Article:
Monday, 21 October 2013


I was shocked to my bone marrow when i read a comment from a blogger, ‘Romance Meet Life ‘, about an ex-convict, Chukudili  (Okwudili)Umenyiora that , ‘’ Even if it is true that Okwudili Umenyiora was a criminal in the past, hasn't he paid his dues by going to prison? Should a man's past be forever held against him? Where is the proof that the house belongs to Okwudili Umenyiora or that he built it with money made from credit card scams? Please let's be careful how fast we are to sling mud on ex-convicts.’’

To me this blogger is not objective in his or her presentation about this guy, called Okwudili or Chukudili, let us image that this guy have served his sentence in USA, and was later deported to Nigeria, would that mean he should be escorted  and guarded by Nigeria police, whom tax-payer money were using to pay their salary? Or that the EFCC must not question the sources of this so called’’ Big Boy’’ wealth?

According to the information available, Mr.Okwudili Umenyiora, CEO and owner of Dilly motors, was convicted and jailed in the United States of America of two counts of bank fraud for a scam authorities say involved more than a million dollars in altered corporate checks.
‘’Senior U.S. District Judge Charles Butler Jr. scheduled Oshinaike’s sentencing for Feb. 15. Under advisory sentencing guidelines, he faces a prison term of at least 2½ years and as much as 3 years and a month.

Okwudili , aka “Cowboy” "Dilly" Umenyiora, who has already pleaded guilty to the bank fraud, also testified that he convinced Oluyomi  Oshinaike to recruit people   who were willing to allow checks to be deposited into their bank accounts.

“His job was to go out and find the accounts,” he testified.

Okwudili testified the account holders would be told a cover story similar to solicitations many people get via e-mail. The tale would be that a person in Nigeria needed help getting money into the United States.

Assistant US Attorney E.T. Rolison said in his closing argument that it is a classic Nigeria scam. "The reason you call it that is because they say, ‘My father is in Nigeria.’ They come up with that story,” he said.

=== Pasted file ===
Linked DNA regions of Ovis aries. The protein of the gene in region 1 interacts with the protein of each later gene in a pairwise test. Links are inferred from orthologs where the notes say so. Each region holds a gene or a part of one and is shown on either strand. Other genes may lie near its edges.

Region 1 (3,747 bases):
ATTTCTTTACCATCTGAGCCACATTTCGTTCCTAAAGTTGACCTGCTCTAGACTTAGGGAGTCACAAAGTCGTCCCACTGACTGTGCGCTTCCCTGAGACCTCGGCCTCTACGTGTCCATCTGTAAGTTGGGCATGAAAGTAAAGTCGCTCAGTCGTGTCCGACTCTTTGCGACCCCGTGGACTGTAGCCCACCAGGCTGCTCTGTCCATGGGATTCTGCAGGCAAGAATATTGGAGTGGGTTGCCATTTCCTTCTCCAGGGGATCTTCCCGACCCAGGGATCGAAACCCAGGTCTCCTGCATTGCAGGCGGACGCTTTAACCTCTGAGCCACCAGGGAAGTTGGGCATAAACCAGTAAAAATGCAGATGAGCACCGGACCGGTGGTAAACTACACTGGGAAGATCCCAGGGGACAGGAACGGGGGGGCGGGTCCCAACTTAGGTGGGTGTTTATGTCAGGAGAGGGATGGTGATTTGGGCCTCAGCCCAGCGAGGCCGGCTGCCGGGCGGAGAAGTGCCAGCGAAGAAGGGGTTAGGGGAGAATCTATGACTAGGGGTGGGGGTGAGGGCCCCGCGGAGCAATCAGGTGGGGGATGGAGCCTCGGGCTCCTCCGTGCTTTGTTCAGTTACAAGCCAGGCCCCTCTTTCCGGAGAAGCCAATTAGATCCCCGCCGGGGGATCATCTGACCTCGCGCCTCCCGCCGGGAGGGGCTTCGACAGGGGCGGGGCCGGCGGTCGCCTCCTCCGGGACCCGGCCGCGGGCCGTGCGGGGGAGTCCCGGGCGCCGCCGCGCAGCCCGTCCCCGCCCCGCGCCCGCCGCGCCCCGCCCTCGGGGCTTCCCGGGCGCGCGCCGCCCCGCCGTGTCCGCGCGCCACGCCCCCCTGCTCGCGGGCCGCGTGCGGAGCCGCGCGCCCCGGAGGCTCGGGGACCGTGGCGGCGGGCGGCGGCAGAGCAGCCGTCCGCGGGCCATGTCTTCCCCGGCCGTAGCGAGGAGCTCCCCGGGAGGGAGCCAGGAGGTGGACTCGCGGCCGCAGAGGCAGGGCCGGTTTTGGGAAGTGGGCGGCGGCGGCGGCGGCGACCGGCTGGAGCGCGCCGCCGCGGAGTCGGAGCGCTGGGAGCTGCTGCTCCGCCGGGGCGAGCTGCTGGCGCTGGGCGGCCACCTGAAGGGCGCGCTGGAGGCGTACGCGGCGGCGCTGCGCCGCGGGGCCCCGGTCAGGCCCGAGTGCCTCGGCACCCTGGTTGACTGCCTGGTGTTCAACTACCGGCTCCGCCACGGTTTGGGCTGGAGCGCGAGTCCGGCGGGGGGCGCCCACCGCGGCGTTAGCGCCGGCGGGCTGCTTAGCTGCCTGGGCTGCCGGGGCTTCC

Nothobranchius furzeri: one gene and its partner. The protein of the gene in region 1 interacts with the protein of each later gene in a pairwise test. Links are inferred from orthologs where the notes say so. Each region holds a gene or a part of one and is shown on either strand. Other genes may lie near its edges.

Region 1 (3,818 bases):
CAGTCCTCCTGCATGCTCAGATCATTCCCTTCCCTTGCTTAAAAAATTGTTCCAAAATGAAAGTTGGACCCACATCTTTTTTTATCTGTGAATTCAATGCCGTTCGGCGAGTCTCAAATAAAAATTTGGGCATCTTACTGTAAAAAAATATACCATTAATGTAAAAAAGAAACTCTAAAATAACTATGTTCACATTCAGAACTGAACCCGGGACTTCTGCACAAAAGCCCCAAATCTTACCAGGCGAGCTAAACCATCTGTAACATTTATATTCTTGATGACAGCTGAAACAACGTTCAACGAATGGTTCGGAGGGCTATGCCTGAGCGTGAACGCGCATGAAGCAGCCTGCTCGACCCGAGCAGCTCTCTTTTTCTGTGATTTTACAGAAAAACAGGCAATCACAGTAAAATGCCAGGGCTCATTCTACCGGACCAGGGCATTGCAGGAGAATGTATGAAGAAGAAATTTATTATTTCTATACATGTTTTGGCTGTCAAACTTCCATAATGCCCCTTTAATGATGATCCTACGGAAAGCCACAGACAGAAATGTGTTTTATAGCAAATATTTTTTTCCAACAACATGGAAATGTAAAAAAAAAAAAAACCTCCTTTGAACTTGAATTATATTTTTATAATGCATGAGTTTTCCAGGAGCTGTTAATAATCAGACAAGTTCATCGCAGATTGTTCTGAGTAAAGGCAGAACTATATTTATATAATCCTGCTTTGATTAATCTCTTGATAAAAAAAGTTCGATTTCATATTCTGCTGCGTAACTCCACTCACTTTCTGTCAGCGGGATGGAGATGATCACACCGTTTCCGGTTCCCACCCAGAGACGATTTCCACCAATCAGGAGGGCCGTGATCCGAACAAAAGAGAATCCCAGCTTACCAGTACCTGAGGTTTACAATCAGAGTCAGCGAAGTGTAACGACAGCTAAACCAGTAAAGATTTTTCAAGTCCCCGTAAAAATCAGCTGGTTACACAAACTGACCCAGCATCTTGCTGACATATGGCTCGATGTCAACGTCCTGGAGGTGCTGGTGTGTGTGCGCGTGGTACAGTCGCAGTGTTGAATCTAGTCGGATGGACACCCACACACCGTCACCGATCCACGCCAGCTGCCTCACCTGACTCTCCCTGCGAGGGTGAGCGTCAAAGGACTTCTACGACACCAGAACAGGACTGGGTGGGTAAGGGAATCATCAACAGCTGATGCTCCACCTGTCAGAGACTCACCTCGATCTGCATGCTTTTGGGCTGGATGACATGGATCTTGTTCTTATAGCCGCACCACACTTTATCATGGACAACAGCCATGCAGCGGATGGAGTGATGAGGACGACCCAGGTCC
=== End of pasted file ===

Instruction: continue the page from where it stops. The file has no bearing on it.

It was gathered that, Okwudili confessed that he would pay a postal worker at a mail-sorting center in Atlanta $500 for corporate bank checks each ,but said he did not know the man’s name, but a man by the name of Andrew Bryant Gunn has pleaded guilty in federal court in Atlanta in connection with the plot and will be sentenced next month.

Okwudili told jurors he would take the checks to a man named Guy Taylor, who would change the payee line. He would then give the checks to partners who would in turn deposit them into bank accounts.

He said the bank account holder would be allowed to keep 15 percent of the value of the. Taylor would get 10 percent and the postal worker was paid 10 percent to 15 percent, Okwudili testified.’’

Mobile resident Rosa Gullett testified that she agreed to allow Oshinaike, whom she knew as “Abdul,” to use her account. She said she met Oshinaike through her sister, who was dating him at the time. Her mother, Kim Williams, testified that she allowed him to use her account, too.

In addition, corruption wars can never be won in Nigeria, simply because all the systems are corrupt, there are lots of ‘Untouchables’, man no man, paddy paddy, government connections, and compromised anti-Graff  officials. This is a case of’ all animal are equals, but some are more equals than others.’

No comments: